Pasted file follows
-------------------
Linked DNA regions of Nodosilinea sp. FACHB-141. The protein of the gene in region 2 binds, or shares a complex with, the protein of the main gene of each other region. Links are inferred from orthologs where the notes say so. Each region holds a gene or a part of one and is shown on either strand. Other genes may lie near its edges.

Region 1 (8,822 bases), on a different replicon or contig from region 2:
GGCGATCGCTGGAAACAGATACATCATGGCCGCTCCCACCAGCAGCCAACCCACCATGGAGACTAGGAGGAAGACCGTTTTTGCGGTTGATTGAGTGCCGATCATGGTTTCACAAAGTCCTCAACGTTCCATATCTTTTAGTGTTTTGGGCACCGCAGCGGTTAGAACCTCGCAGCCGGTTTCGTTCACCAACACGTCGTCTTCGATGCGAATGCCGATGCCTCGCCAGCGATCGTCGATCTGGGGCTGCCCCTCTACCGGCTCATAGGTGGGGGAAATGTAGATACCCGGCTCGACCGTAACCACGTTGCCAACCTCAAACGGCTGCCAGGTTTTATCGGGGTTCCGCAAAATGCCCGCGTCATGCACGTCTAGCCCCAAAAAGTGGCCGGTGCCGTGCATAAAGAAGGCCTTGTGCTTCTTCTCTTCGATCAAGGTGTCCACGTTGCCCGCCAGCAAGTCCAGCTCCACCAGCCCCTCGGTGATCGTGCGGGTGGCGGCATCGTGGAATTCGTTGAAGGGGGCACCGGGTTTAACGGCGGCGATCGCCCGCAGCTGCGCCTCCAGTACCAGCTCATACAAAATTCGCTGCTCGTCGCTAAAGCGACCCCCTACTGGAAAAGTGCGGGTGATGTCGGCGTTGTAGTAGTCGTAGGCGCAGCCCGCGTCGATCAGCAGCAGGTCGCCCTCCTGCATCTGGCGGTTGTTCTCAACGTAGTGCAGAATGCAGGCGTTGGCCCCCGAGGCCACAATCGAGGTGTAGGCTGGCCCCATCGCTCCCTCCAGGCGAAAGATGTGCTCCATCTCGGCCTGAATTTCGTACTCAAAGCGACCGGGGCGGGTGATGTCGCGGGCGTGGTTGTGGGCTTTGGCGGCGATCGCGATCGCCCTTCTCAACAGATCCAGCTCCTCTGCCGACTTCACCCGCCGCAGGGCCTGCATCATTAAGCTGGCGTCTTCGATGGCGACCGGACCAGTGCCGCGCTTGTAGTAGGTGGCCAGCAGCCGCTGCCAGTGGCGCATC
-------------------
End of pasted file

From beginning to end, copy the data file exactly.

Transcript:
Linked DNA regions of Nodosilinea sp. FACHB-141. The protein of the gene in region 2 binds, or shares a complex with, the protein of the main gene of each other region. Links are inferred from orthologs where the notes say so. Each region holds a gene or a part of one and is shown on either strand. Other genes may lie near its edges.

Region 1 (8,822 bases), on a different replicon or contig from region 2:
GGCGATCGCTGGAAACAGATACATCATGGCCGCTCCCACCAGCAGCCAACCCACCATGGAGACTAGGAGGAAGACCGTTTTTGCGGTTGATTGAGTGCCGATCATGGTTTCACAAAGTCCTCAACGTTCCATATCTTTTAGTGTTTTGGGCACCGCAGCGGTTAGAACCTCGCAGCCGGTTTCGTTCACCAACACGTCGTCTTCGATGCGAATGCCGATGCCTCGCCAGCGATCGTCGATCTGGGGCTGCCCCTCTACCGGCTCATAGGTGGGGGAAATGTAGATACCCGGCTCGACCGTAACCACGTTGCCAACCTCAAACGGCTGCCAGGTTTTATCGGGGTTCCGCAAAATGCCCGCGTCATGCACGTCTAGCCCCAAAAAGTGGCCGGTGCCGTGCATAAAGAAGGCCTTGTGCTTCTTCTCTTCGATCAAGGTGTCCACGTTGCCCGCCAGCAAGTCCAGCTCCACCAGCCCCTCGGTGATCGTGCGGGTGGCGGCATCGTGGAATTCGTTGAAGGGGGCACCGGGTTTAACGGCGGCGATCGCCCGCAGCTGCGCCTCCAGTACCAGCTCATACAAAATTCGCTGCTCGTCGCTAAAGCGACCCCCTACTGGAAAAGTGCGGGTGATGTCGGCGTTGTAGTAGTCGTAGGCGCAGCCCGCGTCGATCAGCAGCAGGTCGCCCTCCTGCATCTGGCGGTTGTTCTCAACGTAGTGCAGAATGCAGGCGTTGGCCCCCGAGGCCACAATCGAGGTGTAGGCTGGCCCCATCGCTCCCTCCAGGCGAAAGATGTGCTCCATCTCGGCCTGAATTTCGTACTCAAAGCGACCGGGGCGGGTGATGTCGCGGGCGTGGTTGTGGGCTTTGGCGGCGATCGCGATCGCCCTTCTCAACAGATCCAGCTCCTCTGCCGACTTCACCCGCCGCAGGGCCTGCATCATTAAGCTGGCGTCTTCGATGGCGACCGGACCAGTGCCGCGCTTGTAGTAGGTGGCCAGCAGCCGCTGCCAGTGGCGCATC